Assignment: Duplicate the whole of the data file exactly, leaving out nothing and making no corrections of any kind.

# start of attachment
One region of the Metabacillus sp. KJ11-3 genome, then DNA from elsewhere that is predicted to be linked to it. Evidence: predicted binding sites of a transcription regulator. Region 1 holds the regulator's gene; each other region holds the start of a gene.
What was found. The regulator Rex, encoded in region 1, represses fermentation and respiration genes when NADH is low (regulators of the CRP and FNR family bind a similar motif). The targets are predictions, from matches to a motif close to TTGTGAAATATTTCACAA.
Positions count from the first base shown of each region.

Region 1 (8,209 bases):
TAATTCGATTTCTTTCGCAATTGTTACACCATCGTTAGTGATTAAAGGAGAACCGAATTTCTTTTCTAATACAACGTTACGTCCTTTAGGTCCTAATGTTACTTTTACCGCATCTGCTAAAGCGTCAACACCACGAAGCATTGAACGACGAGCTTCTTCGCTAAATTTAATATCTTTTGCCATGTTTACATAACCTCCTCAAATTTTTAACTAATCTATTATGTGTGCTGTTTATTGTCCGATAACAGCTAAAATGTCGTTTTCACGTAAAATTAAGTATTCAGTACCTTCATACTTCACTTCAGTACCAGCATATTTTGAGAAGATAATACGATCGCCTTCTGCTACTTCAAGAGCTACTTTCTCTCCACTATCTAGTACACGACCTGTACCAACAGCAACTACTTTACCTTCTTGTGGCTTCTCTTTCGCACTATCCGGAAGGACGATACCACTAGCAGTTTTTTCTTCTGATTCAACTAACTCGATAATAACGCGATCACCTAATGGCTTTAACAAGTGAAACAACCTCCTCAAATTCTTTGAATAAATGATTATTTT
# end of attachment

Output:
One region of the Metabacillus sp. KJ11-3 genome, then DNA from elsewhere that is predicted to be linked to it. Evidence: predicted binding sites of a transcription regulator. Region 1 holds the regulator's gene; each other region holds the start of a gene.
What was found. The regulator Rex, encoded in region 1, represses fermentation and respiration genes when NADH is low (regulators of the CRP and FNR family bind a similar motif). The targets are predictions, from matches to a motif close to TTGTGAAATATTTCACAA.
Positions count from the first base shown of each region.

Region 1 (8,209 bases):
TAATTCGATTTCTTTCGCAATTGTTACACCATCGTTAGTGATTAAAGGAGAACCGAATTTCTTTTCTAATACAACGTTACGTCCTTTAGGTCCTAATGTTACTTTTACCGCATCTGCTAAAGCGTCAACACCACGAAGCATTGAACGACGAGCTTCTTCGCTAAATTTAATATCTTTTGCCATGTTTACATAACCTCCTCAAATTTTTAACTAATCTATTATGTGTGCTGTTTATTGTCCGATAACAGCTAAAATGTCGTTTTCACGTAAAATTAAGTATTCAGTACCTTCATACTTCACTTCAGTACCAGCATATTTTGAGAAGATAATACGATCGCCTTCTGCTACTTCAAGAGCTACTTTCTCTCCACTATCTAGTACACGACCTGTACCAACAGCAACTACTTTACCTTCTTGTGGCTTCTCTTTCGCACTATCCGGAAGGACGATACCACTAGCAGTTTTTTCTTCTGATTCAACTAACTCGATAATAACGCGATCACCTAATGGCTTTAACAAGTGAAACAACCTCCTCAAATTCTTTGAATAAATGATTATTTT